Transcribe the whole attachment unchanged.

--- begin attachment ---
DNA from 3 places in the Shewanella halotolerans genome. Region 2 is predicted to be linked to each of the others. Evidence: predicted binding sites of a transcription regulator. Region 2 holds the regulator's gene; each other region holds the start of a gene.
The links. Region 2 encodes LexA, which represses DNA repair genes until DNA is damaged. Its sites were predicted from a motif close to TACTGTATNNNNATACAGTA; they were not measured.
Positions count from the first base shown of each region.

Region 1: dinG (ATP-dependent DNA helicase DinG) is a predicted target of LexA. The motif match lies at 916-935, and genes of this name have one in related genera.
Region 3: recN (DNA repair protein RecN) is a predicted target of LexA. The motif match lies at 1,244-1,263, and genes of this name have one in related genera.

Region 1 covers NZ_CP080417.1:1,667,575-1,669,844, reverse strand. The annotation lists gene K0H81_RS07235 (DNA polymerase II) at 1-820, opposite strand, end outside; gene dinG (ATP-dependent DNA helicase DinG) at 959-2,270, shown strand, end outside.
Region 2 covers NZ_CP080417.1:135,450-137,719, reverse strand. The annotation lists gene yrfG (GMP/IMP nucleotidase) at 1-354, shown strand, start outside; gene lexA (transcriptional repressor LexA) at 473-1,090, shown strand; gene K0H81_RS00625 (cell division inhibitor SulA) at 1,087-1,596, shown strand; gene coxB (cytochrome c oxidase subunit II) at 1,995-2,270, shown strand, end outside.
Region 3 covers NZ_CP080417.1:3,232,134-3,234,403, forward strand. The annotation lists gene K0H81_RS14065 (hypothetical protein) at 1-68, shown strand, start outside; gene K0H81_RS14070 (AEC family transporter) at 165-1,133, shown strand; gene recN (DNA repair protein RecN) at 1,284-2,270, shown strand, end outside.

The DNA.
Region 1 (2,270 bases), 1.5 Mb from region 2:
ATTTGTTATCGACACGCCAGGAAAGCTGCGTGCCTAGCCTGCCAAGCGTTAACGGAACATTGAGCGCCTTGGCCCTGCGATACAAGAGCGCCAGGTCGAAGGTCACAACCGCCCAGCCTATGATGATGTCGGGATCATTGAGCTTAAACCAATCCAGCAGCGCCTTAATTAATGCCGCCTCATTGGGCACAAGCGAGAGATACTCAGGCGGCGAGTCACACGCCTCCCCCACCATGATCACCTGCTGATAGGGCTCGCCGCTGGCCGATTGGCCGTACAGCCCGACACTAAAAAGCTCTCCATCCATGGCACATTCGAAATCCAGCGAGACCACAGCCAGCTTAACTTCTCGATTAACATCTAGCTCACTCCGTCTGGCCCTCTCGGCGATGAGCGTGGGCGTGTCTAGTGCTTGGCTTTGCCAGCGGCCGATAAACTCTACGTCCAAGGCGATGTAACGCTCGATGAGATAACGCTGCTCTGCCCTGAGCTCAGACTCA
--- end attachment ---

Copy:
DNA from 3 places in the Shewanella halotolerans genome. Region 2 is predicted to be linked to each of the others. Evidence: predicted binding sites of a transcription regulator. Region 2 holds the regulator's gene; each other region holds the start of a gene.
The links. Region 2 encodes LexA, which represses DNA repair genes until DNA is damaged. Its sites were predicted from a motif close to TACTGTATNNNNATACAGTA; they were not measured.
Positions count from the first base shown of each region.

Region 1: dinG (ATP-dependent DNA helicase DinG) is a predicted target of LexA. The motif match lies at 916-935, and genes of this name have one in related genera.
Region 3: recN (DNA repair protein RecN) is a predicted target of LexA. The motif match lies at 1,244-1,263, and genes of this name have one in related genera.

Region 1 covers NZ_CP080417.1:1,667,575-1,669,844, reverse strand. The annotation lists gene K0H81_RS07235 (DNA polymerase II) at 1-820, opposite strand, end outside; gene dinG (ATP-dependent DNA helicase DinG) at 959-2,270, shown strand, end outside.
Region 2 covers NZ_CP080417.1:135,450-137,719, reverse strand. The annotation lists gene yrfG (GMP/IMP nucleotidase) at 1-354, shown strand, start outside; gene lexA (transcriptional repressor LexA) at 473-1,090, shown strand; gene K0H81_RS00625 (cell division inhibitor SulA) at 1,087-1,596, shown strand; gene coxB (cytochrome c oxidase subunit II) at 1,995-2,270, shown strand, end outside.
Region 3 covers NZ_CP080417.1:3,232,134-3,234,403, forward strand. The annotation lists gene K0H81_RS14065 (hypothetical protein) at 1-68, shown strand, start outside; gene K0H81_RS14070 (AEC family transporter) at 165-1,133, shown strand; gene recN (DNA repair protein RecN) at 1,284-2,270, shown strand, end outside.

The DNA.
Region 1 (2,270 bases), 1.5 Mb from region 2:
ATTTGTTATCGACACGCCAGGAAAGCTGCGTGCCTAGCCTGCCAAGCGTTAACGGAACATTGAGCGCCTTGGCCCTGCGATACAAGAGCGCCAGGTCGAAGGTCACAACCGCCCAGCCTATGATGATGTCGGGATCATTGAGCTTAAACCAATCCAGCAGCGCCTTAATTAATGCCGCCTCATTGGGCACAAGCGAGAGATACTCAGGCGGCGAGTCACACGCCTCCCCCACCATGATCACCTGCTGATAGGGCTCGCCGCTGGCCGATTGGCCGTACAGCCCGACACTAAAAAGCTCTCCATCCATGGCACATTCGAAATCCAGCGAGACCACAGCCAGCTTAACTTCTCGATTAACATCTAGCTCACTCCGTCTGGCCCTCTCGGCGATGAGCGTGGGCGTGTCTAGTGCTTGGCTTTGCCAGCGGCCGATAAACTCTACGTCCAAGGCGATGTAACGCTCGATGAGATAACGCTGCTCTGCCCTGAGCTCAGACTCA